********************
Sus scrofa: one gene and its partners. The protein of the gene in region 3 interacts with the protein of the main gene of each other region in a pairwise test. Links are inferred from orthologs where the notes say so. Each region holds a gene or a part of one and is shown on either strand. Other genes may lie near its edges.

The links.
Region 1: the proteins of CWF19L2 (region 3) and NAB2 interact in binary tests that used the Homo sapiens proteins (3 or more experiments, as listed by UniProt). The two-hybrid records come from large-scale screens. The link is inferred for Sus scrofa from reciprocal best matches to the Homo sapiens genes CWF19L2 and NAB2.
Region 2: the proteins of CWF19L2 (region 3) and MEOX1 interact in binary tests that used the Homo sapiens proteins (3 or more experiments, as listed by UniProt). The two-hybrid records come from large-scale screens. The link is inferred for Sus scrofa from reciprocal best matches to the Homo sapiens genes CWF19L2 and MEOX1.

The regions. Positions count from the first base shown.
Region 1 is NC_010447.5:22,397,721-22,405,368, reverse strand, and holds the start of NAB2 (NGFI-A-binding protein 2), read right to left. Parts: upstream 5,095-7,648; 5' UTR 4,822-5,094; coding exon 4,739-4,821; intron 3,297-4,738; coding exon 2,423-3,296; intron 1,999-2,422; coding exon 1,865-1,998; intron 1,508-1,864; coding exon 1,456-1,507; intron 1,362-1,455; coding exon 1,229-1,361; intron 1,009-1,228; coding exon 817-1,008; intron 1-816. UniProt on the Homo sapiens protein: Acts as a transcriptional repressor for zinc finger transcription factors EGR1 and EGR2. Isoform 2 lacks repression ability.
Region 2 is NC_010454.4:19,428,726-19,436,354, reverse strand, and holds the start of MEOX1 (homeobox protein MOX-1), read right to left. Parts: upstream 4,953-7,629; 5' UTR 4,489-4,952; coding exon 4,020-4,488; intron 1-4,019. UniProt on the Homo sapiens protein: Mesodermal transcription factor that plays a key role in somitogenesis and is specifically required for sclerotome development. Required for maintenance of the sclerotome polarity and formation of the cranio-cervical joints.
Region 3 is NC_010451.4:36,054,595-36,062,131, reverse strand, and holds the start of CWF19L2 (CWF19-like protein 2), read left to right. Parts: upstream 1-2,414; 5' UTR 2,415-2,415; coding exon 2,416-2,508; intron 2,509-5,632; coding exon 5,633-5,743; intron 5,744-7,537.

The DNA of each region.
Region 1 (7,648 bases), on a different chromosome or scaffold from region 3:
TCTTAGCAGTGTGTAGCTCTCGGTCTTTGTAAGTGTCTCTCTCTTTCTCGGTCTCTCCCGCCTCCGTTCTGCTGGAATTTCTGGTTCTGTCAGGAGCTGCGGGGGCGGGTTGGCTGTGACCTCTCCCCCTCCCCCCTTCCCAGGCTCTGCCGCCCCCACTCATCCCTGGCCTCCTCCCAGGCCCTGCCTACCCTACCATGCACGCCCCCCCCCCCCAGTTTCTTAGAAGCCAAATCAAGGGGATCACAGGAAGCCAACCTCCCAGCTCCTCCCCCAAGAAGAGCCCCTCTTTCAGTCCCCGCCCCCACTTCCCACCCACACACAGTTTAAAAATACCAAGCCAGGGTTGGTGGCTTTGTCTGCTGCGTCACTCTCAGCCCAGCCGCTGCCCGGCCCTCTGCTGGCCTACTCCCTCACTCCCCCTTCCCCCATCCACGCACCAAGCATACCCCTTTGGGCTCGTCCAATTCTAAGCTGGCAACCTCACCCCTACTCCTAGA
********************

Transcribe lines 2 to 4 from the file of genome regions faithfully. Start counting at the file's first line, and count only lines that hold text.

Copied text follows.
The links.
Region 1: the proteins of CWF19L2 (region 3) and NAB2 interact in binary tests that used the Homo sapiens proteins (3 or more experiments, as listed by UniProt). The two-hybrid records come from large-scale screens. The link is inferred for Sus scrofa from reciprocal best matches to the Homo sapiens genes CWF19L2 and NAB2.
Region 2: the proteins of CWF19L2 (region 3) and MEOX1 interact in binary tests that used the Homo sapiens proteins (3 or more experiments, as listed by UniProt). The two-hybrid records come from large-scale screens. The link is inferred for Sus scrofa from reciprocal best matches to the Homo sapiens genes CWF19L2 and MEOX1.